Brussels, 01 Jul 2005
How natural and man-made substances interfere with growth and hormonal development in humans and wildlife is a complex field of study, still riddled with uncertainty about the agents' adverse affects on endocrine systems. Investigation of so-called 'endocrine disrupters' (ED) has been a focus of EU funding since the late 1990s. However, there is a pressing need to widen international collaboration on ED research and to coordinate regulation and assessment procedures – both within the EU and across the globe – as a recent European Commission-sponsored workshop attests.
Endocrine disrupters are substances that can play havoc with an organism's growth, health and reproductive capability. They come in pharmaceuticals, man-made chemicals in the air, soil and water, and can be found in consumer products, such as detergents and solvents. In large enough quantities and over enough time, endocrine disrupters have been linked to male infertility, female reproductive diseases, early onset of puberty, and more. In wildlife, evidence suggests that they are behind decreasing seal and alligators populations, the thinning of bird shells and certain adverse affects on fish reproduction and development.
While the effects of high-level exposure to the disrupters are increasingly known, the real challenge is to determine the human and animal health implications of long-term, low-level exposure to EDs and, in particular, what multiple exposure to many disrupters at the same time may produce. Indeed, most exposure studies have focused on the presence of so-called 'persistent organic pollutants' in lakes, rivers and seas. But there are other sources of exposure too: industrial processes, incineration of waste and the chemicals used in ostensibly innocuous consumer products, such as cosmetics, skin creams and suntan lotion.
The complexity of tracking and analysing the complicated compote of EDs through which humans and wildlife move each day demands a division of labour. It also requires careful coordination of the results of scientific inquiry to better inform policy-makers and to help define future regulations.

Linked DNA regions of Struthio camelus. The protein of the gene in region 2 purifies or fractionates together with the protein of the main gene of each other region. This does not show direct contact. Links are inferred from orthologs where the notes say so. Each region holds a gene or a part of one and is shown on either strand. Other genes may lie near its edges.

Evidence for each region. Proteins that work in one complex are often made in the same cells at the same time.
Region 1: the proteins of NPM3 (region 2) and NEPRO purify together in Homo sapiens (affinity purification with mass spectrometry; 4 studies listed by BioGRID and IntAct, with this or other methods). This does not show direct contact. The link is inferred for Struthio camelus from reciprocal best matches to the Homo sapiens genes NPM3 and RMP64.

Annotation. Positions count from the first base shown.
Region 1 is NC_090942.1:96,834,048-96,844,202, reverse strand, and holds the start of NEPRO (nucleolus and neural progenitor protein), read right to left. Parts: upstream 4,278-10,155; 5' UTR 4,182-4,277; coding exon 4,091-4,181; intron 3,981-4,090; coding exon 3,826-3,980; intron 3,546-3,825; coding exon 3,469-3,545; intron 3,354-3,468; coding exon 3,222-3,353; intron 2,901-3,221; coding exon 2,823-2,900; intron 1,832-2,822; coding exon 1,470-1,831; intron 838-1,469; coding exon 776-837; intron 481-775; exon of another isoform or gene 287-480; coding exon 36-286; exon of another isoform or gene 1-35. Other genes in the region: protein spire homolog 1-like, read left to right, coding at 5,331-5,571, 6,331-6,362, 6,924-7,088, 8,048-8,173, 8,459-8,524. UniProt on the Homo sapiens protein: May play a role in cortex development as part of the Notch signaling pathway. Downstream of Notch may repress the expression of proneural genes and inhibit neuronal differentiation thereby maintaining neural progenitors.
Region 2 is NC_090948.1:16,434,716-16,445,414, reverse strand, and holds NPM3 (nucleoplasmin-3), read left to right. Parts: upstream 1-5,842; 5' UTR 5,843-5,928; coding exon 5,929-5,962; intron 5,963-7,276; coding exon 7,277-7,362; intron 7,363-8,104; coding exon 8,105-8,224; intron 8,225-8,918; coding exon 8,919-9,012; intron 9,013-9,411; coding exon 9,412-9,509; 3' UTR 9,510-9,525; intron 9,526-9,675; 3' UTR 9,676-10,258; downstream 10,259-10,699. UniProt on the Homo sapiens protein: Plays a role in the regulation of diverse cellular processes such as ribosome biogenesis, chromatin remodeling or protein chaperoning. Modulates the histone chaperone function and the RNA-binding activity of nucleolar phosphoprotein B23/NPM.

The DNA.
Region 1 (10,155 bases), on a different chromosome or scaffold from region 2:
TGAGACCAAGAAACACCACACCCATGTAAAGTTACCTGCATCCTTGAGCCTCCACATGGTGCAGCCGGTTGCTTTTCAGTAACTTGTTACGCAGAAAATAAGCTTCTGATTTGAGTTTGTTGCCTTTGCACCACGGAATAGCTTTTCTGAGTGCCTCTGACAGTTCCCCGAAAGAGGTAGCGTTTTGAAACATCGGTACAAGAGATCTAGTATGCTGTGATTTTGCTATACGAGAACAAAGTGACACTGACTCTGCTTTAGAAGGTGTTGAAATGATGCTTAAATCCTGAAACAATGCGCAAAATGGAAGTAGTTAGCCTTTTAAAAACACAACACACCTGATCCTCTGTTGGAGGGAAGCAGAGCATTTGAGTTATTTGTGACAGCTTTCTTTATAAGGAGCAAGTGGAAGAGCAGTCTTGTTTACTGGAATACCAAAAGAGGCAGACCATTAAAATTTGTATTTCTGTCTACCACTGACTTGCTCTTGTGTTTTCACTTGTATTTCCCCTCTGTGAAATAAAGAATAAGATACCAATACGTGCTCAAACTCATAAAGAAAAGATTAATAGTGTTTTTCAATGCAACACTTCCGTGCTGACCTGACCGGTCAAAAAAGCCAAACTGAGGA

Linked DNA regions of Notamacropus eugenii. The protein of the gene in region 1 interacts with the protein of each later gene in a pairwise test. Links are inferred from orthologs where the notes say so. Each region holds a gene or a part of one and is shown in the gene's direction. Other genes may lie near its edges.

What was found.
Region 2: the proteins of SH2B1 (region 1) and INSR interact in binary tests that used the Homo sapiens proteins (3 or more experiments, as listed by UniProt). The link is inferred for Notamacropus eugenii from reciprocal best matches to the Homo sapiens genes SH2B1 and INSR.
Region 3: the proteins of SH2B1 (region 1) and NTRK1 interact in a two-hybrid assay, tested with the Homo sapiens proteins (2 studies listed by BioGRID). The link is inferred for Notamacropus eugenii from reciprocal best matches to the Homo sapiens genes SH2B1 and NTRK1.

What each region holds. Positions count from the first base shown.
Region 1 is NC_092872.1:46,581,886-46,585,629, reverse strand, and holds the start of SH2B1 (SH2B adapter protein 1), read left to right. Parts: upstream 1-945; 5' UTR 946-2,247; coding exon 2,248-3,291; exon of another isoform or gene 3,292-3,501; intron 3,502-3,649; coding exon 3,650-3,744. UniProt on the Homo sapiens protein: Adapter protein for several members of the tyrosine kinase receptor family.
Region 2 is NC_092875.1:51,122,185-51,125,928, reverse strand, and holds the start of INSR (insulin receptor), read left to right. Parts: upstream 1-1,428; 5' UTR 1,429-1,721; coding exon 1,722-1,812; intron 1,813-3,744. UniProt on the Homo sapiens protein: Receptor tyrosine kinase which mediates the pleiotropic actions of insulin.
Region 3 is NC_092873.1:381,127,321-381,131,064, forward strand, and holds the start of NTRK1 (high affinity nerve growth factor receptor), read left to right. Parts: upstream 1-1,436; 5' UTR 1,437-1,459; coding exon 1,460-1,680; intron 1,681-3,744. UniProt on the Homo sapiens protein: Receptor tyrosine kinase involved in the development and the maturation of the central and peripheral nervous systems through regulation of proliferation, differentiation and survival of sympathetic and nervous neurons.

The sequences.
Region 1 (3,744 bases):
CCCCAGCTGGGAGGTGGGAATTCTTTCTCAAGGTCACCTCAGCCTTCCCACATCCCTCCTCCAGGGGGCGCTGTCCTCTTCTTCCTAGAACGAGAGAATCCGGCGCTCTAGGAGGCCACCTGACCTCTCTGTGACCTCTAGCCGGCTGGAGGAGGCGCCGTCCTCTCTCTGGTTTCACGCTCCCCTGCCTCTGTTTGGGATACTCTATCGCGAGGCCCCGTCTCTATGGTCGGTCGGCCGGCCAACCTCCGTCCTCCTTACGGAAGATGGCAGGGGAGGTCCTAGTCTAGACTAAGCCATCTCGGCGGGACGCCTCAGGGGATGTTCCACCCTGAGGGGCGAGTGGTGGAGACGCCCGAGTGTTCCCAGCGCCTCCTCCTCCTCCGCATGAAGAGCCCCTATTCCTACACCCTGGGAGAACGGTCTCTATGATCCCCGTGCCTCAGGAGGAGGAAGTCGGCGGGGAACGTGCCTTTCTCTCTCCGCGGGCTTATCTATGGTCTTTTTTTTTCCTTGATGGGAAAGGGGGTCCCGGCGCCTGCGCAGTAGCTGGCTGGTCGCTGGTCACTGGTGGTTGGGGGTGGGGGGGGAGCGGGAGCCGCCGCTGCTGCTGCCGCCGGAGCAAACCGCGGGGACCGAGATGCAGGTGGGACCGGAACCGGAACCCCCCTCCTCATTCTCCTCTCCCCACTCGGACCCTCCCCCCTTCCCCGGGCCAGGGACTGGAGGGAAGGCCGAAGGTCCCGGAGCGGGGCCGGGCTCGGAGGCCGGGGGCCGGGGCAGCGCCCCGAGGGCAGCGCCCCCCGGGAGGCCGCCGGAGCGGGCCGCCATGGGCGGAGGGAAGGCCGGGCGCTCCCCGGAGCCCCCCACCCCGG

It is important to strengthen the dissemination of results of endocrine disrupter research activities supported at national, EU and international levels, suggested Pierre Valette of DG Research's environment unit at a workshop on the subject held earlier this year in Brussels. The event was organised by the Research DG's policy unit on biotechnology, agriculture and food. The integration of international actions in this area is also important, and the Commission's services have been actively involved in these initiatives, he told delegates.
How to boost R&D collaboration
Entitled 'Enhanced International Collaboration in the field of Endocrine Disrupters: How to do it in practice?', the one-day event was attended by 73 participants from European research institutes and universities, industry, non-governmental organisation and consumer groups, intergovernmental bodies and EU institutes. Though the Commission has sponsored ED-related research projects to the tune of over €100 million in 2005 alone, workshop participants agreed there is a strong imperative to better coordinate this with the research programmes of Member States and international health organisations. This would lead to faster dissemination of research results and better regulatory standards in the field of consumer health.
The workshop's recently completed report offers extensive recommendations on future research and regulatory priorities, and the need for international collaboration to investigate the effects of ED. These include consolidating the human and ecological research aspects of ED into one research priority in the EU's forthcoming Seventh Research Framework Programme, investigating the long-term consequences of in utero imprinting, and developing cheap but reliable screening tools to detect ED substances in the environment, feed and food.
The report also recommends focusing more research on arctic regions whose human and wildlife populations exhibit the highest level of EDs in the world, pursuing globally harmonised and validated test methods and assessment schemes, and creating new guidelines for classifying borderline substances.